- "Civic Assn., Plaza Map Parking Plan" (PDF). Brooklyn Daily. Fultonhistory.com. July 12, 1969. p. 3. Retrieved May 20, 2017.
- "Huge Kings Plaza Shopping Center Opening Planned For September 11" (PDF). Wave of Long Island. Fultonhistory.com. September 3, 1970. p. 1. Retrieved May 20, 2017.
- Rybstein, D. (September 25, 2003). "CB 18 Continues Opposition To Kings Plaza Expansion". Canarsie Courier. Retrieved May 22, 2017.
- Buiso, Gary (February 23, 2006). "With No Permits, Kings Plaza Expansion In Limbo; Cleanup Awaits". TimesLedger. Retrieved May 22, 2017.
- Mixxon, Colin (October 26, 2012). "Big sale at Kings Plaza — whole mall changes hands for $751 million!". Brooklyn Daily. Retrieved May 20, 2017.
- Sloane, Leonard (August 6, 1965). "It's Brooklyn and Yonkers for Alexander's; ALEXANDER'S SETS TWO NEW STORES" (PDF). The New York Times. pp. 33, 37. ISSN 0362-4331. Retrieved May 20, 2017.
- "Mammouth [sic] Shopping Center To Provide Electricity For Its Own Needs" (PDF). New York and Brooklyn Daily. Fultonhistory.com. August 7, 1970. p. 8. Retrieved May 20, 2017.
- "Permit Type: Air Title V Facility" (PDF). New York State Department of Environmental Conservation. June 23, 2015. Retrieved September 27, 2019.
- Mormile, Dara (April 28, 2005). "CB 18 Approves Kings Plaza Bus Terminal Changes". Canarsie Courier. Archived from the original on 2015-09-11. Retrieved May 22, 2017.
- "Brooklyn Bus Map" (PDF). Metropolitan Transportation Authority. November 2017. Retrieved April 24, 2018.
- "Plan Major Repairs On Flatbush Avenue" (PDF). Brooklyn Daily. Fultonhistory.com. April 1, 1970. Retrieved May 20, 2017.
- "Anatomy of a Route: Reducing Delays on the B41 bus" (PDF). Transportation Alternatives, Straphangers Campaign, Schaller Consulting. July 18, 2003. Retrieved May 22, 2017.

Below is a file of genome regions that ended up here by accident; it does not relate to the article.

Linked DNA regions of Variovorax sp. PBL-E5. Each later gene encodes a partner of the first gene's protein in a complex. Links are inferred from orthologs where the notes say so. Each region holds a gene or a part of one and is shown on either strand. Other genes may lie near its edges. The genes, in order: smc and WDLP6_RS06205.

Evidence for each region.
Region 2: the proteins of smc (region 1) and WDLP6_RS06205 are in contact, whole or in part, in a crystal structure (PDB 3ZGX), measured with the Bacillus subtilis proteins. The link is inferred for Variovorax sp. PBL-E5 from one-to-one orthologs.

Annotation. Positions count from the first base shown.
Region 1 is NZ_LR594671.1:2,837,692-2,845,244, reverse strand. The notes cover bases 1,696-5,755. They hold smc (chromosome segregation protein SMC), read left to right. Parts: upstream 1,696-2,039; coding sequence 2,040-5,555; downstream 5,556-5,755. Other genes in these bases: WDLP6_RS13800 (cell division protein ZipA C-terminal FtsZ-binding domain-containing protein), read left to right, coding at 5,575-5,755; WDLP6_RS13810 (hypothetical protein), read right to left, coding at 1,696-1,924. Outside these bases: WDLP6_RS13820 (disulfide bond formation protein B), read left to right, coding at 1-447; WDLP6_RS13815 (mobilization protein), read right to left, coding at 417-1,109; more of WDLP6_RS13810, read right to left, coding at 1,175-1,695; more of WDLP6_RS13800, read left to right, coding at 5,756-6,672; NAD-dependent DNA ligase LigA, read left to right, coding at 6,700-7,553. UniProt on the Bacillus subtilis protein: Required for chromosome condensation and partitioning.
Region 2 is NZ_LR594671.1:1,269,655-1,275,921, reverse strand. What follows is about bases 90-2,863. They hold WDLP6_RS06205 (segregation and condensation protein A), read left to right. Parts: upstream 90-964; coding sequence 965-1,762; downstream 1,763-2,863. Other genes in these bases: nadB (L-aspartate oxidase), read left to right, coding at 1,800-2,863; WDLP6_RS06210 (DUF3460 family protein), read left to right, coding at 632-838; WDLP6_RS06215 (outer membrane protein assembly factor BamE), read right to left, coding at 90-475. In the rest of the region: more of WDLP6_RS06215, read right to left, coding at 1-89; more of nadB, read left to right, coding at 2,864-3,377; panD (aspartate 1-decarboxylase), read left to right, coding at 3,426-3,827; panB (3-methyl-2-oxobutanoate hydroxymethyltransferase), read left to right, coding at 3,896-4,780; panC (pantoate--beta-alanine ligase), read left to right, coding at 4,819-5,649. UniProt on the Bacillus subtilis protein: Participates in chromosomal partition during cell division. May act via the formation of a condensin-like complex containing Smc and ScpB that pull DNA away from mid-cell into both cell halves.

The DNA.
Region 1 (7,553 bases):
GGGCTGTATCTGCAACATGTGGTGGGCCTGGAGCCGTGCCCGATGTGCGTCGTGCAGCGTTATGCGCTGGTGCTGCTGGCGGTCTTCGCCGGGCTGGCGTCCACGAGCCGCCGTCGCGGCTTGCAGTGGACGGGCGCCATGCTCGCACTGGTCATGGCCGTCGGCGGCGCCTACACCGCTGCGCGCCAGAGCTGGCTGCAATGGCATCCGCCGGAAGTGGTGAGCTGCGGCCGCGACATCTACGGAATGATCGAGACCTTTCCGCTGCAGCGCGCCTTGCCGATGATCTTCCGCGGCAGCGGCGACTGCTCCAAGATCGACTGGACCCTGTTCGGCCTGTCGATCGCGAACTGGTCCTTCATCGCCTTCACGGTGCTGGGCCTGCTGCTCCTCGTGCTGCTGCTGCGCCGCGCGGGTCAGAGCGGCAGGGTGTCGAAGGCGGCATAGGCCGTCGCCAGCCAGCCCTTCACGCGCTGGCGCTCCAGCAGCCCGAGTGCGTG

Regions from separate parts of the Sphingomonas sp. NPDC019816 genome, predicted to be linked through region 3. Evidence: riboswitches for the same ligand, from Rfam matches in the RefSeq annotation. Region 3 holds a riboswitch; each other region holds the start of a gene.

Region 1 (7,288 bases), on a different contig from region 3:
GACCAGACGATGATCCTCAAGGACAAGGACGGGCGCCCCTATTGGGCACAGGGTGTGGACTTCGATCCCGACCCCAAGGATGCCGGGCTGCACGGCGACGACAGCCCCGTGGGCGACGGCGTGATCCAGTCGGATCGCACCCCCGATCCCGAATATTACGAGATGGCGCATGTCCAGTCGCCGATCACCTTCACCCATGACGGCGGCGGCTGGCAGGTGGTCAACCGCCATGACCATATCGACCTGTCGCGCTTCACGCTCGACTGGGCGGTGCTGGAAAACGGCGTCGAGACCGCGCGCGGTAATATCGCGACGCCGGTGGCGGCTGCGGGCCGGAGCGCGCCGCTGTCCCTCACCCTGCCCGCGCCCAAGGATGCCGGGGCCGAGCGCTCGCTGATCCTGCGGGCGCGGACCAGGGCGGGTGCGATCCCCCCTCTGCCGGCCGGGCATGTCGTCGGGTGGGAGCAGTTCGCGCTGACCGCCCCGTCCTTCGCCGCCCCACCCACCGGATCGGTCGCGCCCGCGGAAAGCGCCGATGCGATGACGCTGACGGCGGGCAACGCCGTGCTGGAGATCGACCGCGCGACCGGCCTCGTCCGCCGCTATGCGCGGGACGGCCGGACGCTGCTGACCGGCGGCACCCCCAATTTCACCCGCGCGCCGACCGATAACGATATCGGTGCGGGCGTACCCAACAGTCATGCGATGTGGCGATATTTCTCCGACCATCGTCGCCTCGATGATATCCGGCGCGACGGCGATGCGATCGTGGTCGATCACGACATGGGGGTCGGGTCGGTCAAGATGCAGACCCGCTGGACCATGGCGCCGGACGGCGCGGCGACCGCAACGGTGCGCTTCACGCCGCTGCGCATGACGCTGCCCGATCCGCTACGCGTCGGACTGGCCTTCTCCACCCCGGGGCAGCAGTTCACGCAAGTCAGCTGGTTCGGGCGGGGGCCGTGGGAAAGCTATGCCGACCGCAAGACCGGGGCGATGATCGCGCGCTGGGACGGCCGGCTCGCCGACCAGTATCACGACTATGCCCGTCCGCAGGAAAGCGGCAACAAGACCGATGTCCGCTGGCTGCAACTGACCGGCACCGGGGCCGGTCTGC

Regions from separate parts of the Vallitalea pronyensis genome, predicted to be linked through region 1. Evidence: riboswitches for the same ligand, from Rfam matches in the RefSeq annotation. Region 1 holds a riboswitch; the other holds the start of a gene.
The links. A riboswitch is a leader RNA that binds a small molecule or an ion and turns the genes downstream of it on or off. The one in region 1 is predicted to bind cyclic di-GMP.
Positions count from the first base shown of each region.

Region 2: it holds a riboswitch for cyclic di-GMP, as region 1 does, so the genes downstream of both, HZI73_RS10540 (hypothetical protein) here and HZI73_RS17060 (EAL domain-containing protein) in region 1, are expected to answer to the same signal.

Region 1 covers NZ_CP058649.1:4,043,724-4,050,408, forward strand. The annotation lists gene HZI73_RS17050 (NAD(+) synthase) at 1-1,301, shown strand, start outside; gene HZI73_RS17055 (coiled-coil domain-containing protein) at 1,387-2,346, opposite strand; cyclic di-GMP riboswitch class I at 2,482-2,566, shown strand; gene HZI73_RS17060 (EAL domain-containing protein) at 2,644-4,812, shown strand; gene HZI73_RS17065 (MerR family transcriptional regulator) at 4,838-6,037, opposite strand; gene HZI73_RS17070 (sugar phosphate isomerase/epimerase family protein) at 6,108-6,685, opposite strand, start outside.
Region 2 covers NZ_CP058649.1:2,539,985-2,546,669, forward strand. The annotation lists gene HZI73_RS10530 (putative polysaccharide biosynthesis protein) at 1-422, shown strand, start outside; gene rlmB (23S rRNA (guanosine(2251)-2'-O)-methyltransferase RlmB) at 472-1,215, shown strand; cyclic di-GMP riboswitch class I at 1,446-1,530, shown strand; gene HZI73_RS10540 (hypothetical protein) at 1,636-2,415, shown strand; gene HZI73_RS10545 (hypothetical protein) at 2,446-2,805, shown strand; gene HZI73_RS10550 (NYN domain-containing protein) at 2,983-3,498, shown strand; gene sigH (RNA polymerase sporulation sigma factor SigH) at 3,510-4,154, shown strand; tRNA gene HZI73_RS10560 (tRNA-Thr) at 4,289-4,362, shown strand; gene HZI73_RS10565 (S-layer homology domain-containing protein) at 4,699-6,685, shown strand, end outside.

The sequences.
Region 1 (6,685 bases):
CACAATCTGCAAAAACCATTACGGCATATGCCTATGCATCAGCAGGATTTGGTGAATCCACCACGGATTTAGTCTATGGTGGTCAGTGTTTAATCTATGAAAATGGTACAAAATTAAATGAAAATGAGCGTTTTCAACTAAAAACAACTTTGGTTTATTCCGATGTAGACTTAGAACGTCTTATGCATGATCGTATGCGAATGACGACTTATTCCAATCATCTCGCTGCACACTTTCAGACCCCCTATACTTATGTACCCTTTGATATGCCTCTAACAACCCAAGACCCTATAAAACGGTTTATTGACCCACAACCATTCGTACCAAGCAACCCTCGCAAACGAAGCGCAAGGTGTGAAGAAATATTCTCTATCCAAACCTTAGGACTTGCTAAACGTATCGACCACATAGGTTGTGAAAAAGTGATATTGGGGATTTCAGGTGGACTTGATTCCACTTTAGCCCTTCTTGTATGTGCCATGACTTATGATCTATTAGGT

- "DOT and MTA Announce Reconstruction of Kings Plaza Mall Bus Terminal". New York City Department of Transportation. June 24, 2005. Retrieved May 22, 2017.
- Cuba, Julianne (April 27, 2017). "MTA moved bus stops without warning: CB18". Brooklyn Daily. Retrieved May 22, 2017.
- "Voluntary Cleanup Program; Operable Unit (OU)-3 – Former Standard Oil Terminal Kings Plaza Shopping Center". New York State Department of Environmental Conservation. May 13, 2002. Archived from the original on May 15, 2015. Retrieved May 22, 2017.
- "FACT SHEET: Kings Plaza Shopping Center/Marina Voluntary Cleanup Program; Remedy Proposed for Voluntary Cleanup Site Contamination; Public Comment Period Announced" (PDF). New York State Department of Environmental Conservation. May 2016. Archived from the original (PDF) on January 27, 2017. Retrieved May 22, 2017.
- Barmash, Isadore (March 20, 1965). "Alexander's and Korvette Seek Big Brooklyn Site in Flatlands; Alexander's and Korvette Seek Big Brooklyn Site in Flat Lands" (PDF). The New York Times. pp. 31, 39. ISSN 0362-4331. Retrieved May 20, 2017.
- Bennett, Charles G. (July 29, 1966). "Macy's and Alexander's to Build Joint Brooklyn Shopping Center; Macy's and Alexander's to Build Joint Brooklyn Shopping Center" (PDF). The New York Times. pp. 1, 28. ISSN 0362-4331. Retrieved May 20, 2017.
- "NEWS OF REALTY: PROPERTY TRADED; Manhattan Parcels Gained for Massachusetts Plot" (PDF). The New York Times. February 1, 1968. ISSN 0362-4331. Retrieved May 20, 2017.
- Kadinsky, Sergey (2016). Hidden Waters of New York City: A History and Guide to 101 Forgotten Lakes, Ponds, Creeks, and Streams in the Five Boroughs. Countryman Press. p. 187. ISBN 978-1-58157-566-8.
- "Flatbush Streets Blocked To Protest Heavy Traffic". The New York Times. September 13, 1970. ISSN 0362-4331. Retrieved May 22, 2017.
- Hudson, Edward (September 12, 1970). "Residents Block Brooklyn Roads". The New York Times. ISSN 0362-4331. Retrieved May 22, 2017.
- "A Dinner‐Theater Opens in Brooklyn". The New York Times. July 21, 1974. ISSN 0362-4331. Retrieved September 28, 2019.